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Effect of positive reinforcement training on physiological and behavioural stress responses in the hamadryas baboon ( Papio hamadryas )

By J. K. O'Brien, S. Heffernan, P. C. Thomson, P. D. McGreevy

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Abstract

Behavioural and salivary cortisol responses were measured in hamadryas baboons (Papio hamadryas) (n=5) undergoing positive reinforcement training (PRT). Compliance was assessed by collecting behavioural data on desirable and undesirable responses during each training session (33-46 training sessions per male). Saliva was collected before implementation of the training programme (3-4 baseline samples per male) and immediately before and ten minutes after a training session (24-53 saliva samples per male). During training, the incidence of leaving the training area, vocalising and threat displays changed across time. Performance of the desired behaviour (holding a target for increasing increments of time) improved for all males during the study period. Concentrations of salivary cortisol were similar for pre-training and post-training collection times, but both were significantly lower than baseline concentrations. The overall decline in undesirable behaviours and the absence of constantly elevated salivary cortisol suggest that PRT had no adverse effects on animal welfare.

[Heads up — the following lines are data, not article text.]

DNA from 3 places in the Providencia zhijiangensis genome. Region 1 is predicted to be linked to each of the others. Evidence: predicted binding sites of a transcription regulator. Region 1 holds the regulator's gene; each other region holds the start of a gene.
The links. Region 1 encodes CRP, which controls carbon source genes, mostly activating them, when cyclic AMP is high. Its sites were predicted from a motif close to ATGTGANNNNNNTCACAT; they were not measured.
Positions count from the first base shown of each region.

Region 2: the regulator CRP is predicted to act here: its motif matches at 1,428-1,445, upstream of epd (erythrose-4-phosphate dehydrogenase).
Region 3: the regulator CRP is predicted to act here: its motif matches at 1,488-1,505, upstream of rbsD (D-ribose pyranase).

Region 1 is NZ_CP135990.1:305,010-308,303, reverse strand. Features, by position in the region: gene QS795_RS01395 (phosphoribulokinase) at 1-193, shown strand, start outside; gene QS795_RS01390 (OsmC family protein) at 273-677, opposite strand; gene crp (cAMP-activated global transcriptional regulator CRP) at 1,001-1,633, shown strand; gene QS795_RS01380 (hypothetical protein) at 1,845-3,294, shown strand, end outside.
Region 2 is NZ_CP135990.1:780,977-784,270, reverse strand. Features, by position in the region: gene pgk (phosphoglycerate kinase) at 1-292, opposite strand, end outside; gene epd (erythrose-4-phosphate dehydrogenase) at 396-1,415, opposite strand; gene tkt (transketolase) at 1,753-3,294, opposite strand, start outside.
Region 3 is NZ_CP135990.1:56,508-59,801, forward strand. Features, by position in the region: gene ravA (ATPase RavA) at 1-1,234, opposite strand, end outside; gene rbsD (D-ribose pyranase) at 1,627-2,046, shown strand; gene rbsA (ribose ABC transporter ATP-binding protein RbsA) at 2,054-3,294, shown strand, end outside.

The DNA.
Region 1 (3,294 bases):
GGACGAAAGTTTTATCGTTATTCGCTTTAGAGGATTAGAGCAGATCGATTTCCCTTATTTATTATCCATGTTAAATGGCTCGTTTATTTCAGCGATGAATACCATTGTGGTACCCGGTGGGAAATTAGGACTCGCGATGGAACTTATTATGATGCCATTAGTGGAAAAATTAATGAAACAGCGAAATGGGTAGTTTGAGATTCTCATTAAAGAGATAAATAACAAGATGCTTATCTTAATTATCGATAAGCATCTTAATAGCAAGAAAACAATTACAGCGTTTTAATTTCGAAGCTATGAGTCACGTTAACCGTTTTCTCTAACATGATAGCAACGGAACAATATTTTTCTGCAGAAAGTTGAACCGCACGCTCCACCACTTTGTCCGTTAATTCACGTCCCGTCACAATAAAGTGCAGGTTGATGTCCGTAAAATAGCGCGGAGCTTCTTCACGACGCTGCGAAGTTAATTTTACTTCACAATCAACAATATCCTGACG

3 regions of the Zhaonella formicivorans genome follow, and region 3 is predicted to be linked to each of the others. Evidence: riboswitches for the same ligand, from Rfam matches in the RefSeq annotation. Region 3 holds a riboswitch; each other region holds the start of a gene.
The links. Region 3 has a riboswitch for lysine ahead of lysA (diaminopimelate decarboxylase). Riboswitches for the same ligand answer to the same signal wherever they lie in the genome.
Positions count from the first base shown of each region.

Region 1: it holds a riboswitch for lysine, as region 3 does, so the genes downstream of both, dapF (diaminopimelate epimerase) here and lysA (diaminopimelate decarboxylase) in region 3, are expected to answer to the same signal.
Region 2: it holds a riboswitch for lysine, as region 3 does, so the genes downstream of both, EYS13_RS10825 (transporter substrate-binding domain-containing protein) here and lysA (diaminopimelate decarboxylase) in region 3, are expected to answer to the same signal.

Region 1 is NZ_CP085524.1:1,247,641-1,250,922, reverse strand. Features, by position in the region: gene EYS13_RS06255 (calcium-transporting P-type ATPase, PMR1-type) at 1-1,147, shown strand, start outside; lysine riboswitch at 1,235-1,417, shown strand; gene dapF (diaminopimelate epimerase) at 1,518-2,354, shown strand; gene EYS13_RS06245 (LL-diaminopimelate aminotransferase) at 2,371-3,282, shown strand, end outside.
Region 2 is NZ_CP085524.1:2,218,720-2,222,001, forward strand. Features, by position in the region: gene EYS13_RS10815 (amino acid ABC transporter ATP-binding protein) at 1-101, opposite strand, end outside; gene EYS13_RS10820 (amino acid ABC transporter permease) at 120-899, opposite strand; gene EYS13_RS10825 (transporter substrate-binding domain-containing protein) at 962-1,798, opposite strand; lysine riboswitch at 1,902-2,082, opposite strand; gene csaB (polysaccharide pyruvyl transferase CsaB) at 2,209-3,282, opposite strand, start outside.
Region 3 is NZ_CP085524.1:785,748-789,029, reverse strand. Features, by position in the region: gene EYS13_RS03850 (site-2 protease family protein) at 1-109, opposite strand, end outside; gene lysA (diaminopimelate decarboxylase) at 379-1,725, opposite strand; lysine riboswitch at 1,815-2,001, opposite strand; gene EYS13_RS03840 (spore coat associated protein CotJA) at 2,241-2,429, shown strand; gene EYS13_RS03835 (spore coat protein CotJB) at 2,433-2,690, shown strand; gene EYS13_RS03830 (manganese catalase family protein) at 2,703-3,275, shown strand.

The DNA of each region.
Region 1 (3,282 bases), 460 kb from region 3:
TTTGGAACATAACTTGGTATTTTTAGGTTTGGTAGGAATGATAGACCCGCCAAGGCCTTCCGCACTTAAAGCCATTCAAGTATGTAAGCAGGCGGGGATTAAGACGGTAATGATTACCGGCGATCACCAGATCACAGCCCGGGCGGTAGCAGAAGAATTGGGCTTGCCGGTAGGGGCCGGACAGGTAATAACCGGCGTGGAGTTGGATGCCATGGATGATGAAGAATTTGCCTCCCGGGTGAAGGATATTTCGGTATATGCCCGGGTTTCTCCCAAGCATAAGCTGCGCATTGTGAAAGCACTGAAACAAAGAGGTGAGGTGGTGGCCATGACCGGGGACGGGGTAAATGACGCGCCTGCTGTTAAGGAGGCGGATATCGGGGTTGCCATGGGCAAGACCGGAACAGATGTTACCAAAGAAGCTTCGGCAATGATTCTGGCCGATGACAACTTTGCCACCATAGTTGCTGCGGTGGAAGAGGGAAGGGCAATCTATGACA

Date 2008
Publication Title Animal Welfare
Volume 17
Issue 2
Pages 125-138
ISBN/ISSN 0962-7286
Language English
Author Address Faculty of Veterinary Science, University of Sydney, NSW 2006, Australia. justineo@vetsci.usyd.edu.au
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Tags
  1. Adverse effects
  2. Adverse reactions
  3. Animal rights
  4. Animal welfare
  5. Baboons
  6. Conditioning
  7. Cortisol
  8. Education
  9. Hydrocortisone
  10. Incidence
  11. Mammals
  12. peer-reviewed
  13. Primates
  14. saliva
  15. training
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  1. peer-reviewed